Yep. Just as the pecan tree pops its first leaf out at the end of March, so do I don my garden gear and start getting dirty. Spring Marathon is where it’s at. My birds AND my soil love me right back for my delayed gratification.

    Happy happy gardening, and love those little birdies. And love how you think. 🙂

    • 

      Hello dear Shannon! What a delightful comment. I cannot thank you enough, and my delay in replying is hopefully understood by you that I was lost in my garden (and my pile of gardening books and magazines!). I really must get back into a regular routine of blogging more consistently. This spring I am lost in daydreaming about all that will happen this growing season. Only my third summer in this home and there are perennials to relocate to better spots, and raised garden beds to be built and planted for even more veggies. The sad (and scary!) lean-to open ‘shed’ is being replaced by a proper one built by contractors met at a recent Home Show. I squeal with delight and thank my hubby with enthusiasm as if he’d bought us a trip to Hawaii. I’d really rather have my new 5′ x 12′ x 7′ tall shed to securely enclose my gardening paraphernalia than a trip anywhere! And in the warmer weather when we sit outside and dine alfresco, he thanks me! I’m thinking of you my gardening kindred spirit. And I want you to know I’m still weaning my men off meat slowly, and they’re not even noticing! Hugs, Gina

  5. 

    Waiting until spring also helps rejuvenate the soil. I wait until spring to remove growth from the previous year as well. Everything goes to the compost pile and is eventually worked back into the soil. Nice photos!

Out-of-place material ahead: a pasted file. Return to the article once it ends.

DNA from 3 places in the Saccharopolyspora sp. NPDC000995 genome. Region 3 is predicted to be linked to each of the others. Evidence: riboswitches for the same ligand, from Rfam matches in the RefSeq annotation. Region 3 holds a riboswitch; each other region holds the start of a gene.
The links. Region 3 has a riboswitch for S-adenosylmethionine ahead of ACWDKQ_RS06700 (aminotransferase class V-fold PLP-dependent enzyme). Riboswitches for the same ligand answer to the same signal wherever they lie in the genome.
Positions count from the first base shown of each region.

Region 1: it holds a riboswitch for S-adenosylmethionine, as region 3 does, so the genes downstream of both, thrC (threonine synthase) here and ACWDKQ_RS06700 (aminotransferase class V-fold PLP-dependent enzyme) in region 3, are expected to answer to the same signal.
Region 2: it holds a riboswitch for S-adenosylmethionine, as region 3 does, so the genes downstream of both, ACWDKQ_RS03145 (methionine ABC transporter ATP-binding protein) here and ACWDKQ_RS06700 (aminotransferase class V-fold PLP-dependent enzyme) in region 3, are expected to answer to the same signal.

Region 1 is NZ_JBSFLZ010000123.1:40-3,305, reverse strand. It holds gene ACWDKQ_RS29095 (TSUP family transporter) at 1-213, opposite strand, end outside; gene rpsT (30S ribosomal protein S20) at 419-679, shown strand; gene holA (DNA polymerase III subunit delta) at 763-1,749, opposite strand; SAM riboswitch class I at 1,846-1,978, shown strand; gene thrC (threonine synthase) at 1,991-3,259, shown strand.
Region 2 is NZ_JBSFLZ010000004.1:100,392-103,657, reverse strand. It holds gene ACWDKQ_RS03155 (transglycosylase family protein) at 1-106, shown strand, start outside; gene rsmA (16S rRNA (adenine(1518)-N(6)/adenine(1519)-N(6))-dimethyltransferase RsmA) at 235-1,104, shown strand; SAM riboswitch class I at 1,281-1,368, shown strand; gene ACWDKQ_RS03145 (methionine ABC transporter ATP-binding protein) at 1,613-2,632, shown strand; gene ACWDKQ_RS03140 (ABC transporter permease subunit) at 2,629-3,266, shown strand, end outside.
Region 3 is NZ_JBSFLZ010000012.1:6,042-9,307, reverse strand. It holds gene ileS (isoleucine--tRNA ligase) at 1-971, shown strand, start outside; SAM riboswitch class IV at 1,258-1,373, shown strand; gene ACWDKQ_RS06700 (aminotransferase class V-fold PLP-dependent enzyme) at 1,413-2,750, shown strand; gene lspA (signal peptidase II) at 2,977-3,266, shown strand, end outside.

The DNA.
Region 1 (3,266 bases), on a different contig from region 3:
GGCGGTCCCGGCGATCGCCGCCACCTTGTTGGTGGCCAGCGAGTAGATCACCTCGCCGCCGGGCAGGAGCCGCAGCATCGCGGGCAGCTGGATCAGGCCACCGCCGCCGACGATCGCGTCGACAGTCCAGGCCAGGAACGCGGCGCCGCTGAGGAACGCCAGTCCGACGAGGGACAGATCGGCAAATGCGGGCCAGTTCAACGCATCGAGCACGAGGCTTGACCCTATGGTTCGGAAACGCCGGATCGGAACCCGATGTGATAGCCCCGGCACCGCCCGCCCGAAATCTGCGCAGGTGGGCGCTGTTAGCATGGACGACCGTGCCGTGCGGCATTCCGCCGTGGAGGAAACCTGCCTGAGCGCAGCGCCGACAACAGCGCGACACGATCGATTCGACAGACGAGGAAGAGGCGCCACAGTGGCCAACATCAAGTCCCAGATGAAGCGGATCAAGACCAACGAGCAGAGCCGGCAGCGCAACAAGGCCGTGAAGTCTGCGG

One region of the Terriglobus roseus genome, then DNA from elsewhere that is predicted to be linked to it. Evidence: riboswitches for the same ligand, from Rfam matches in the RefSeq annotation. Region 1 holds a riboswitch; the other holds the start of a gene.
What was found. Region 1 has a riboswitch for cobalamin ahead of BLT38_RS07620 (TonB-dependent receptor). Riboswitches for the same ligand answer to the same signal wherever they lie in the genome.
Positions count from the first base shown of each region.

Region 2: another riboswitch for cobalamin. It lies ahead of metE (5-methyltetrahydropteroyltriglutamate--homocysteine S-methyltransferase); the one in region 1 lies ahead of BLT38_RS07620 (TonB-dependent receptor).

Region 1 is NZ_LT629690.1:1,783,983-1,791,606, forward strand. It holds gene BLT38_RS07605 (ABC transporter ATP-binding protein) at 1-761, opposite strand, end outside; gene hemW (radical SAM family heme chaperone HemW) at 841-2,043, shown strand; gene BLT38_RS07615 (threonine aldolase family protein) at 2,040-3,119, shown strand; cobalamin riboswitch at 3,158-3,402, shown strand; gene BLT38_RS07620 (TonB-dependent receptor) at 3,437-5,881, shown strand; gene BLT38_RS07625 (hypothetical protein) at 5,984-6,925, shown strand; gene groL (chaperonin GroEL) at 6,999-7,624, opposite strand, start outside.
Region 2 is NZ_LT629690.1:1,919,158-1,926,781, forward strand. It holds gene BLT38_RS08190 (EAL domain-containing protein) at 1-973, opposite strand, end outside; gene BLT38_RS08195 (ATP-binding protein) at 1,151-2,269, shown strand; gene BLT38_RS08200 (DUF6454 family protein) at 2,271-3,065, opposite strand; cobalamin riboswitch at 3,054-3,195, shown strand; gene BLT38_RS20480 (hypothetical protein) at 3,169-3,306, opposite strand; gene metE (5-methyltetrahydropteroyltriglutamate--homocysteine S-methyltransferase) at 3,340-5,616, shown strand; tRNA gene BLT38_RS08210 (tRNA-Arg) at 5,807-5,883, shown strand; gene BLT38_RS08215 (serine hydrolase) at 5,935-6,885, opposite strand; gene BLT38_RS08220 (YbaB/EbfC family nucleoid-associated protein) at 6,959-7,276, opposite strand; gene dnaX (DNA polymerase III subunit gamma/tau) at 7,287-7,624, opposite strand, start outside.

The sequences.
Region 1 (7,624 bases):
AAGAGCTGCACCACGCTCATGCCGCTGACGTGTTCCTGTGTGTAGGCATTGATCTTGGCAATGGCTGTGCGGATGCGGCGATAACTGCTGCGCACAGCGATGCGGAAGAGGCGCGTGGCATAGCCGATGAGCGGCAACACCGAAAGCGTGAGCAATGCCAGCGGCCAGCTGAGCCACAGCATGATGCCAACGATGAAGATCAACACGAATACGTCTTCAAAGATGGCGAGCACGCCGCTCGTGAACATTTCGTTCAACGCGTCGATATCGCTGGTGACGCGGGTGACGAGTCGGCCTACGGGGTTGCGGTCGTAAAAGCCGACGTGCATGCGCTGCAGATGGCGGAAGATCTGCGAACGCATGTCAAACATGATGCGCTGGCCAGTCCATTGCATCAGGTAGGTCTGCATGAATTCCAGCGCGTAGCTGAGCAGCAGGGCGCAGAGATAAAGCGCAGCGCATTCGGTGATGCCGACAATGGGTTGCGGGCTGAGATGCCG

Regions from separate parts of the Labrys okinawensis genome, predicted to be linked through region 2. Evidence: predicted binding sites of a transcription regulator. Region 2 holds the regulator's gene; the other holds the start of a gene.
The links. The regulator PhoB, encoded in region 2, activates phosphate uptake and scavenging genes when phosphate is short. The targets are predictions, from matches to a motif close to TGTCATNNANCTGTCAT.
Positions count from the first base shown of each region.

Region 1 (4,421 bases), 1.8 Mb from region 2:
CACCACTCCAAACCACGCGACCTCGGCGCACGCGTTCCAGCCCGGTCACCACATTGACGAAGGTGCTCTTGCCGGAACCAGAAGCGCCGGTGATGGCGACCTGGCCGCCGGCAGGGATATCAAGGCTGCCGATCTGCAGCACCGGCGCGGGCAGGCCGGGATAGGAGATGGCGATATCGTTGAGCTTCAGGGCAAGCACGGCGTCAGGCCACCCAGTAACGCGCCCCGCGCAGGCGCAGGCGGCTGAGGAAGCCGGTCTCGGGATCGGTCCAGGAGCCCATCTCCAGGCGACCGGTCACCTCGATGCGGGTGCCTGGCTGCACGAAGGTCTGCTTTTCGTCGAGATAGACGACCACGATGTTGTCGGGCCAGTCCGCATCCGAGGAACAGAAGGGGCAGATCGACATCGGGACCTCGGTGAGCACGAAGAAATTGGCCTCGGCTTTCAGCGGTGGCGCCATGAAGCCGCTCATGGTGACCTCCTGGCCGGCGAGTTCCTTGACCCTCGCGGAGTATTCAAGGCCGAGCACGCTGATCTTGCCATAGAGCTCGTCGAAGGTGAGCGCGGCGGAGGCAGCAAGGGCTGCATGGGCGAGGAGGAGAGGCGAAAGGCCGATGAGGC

• 

      That is so true! It really is all about rejuvenating the soil. Giving those plant-rich nutrients back. I’m proud to be a leaf-thief in the fall and every spring my soil shows its gratitude. 🙂 Thank you for your comment! Cheers, Gina

  6. 

    Beautiful, Gina. And although the garden at my current place is in its infancy, I can remember discovering the personalities of thyme (little big man), wooly lamb’s ear (the protector), and others coming out in the spring of my garden of years past. The temperaments DO seem to find expression in spring. Thanks for the lovely reminder. And the garden finches… just amazing. I’m pretty sure I was singing along at some point.

    • 

      Thank you Janice! I am so glad you enjoyed this post… and I love your sharing about ‘personalities’. I feel like I get to know each and every one of the plants in my garden, and all the little feathered characters that frequent it. The White-Capped Sparrows are adorable and I delight in those weeks every spring when they float through on their way more north. They look alert and intense with their little peaked caps and they scratch on the garden floor like chickens, looking for morsels. I laugh out loud with love, watching from the house windows, or silently if frozen still to watch closely from in the garden. Let’s hear it for Finches and native Sparrows and more, and we’ll sing along. 😀

  7. 

    Garden recycling! It’s perfect. Thinking of you, Gina, while babying my 4 tomato plants that come in each night until last frost (usually that’s tax day where I live). I’m going to name one after you in honor of your recycled finch food–last summer’s sunflowers. Here’s to preparing soil in spring. Hugs! Jamie

    • 

      My friend, your visits and delightful comments always brighten my heart! I love the idea of naming our tomato plants after some of our friends and I’m following suit. 🙂 I know the one named ‘Jamie’ will grow strong and healthy. Thank you so much dear heart. Happy hugs! Gina

  8. 

    Hi Gina–thanks for the follow! And thanks for this blog entry which just made me feel a lot better about waiting until this week to get serious about yard clean-up! (And, yes, the birds have loved it this way…)

    • 

      Yay! Another gardener who does late (or shall we say Early?) yard clearing. It just makes more sense on so many levels to do it in the spring. Mind you I am a pretty laid-back gardener, can you tell?
      Thanks for this great comment. Cheers! Gina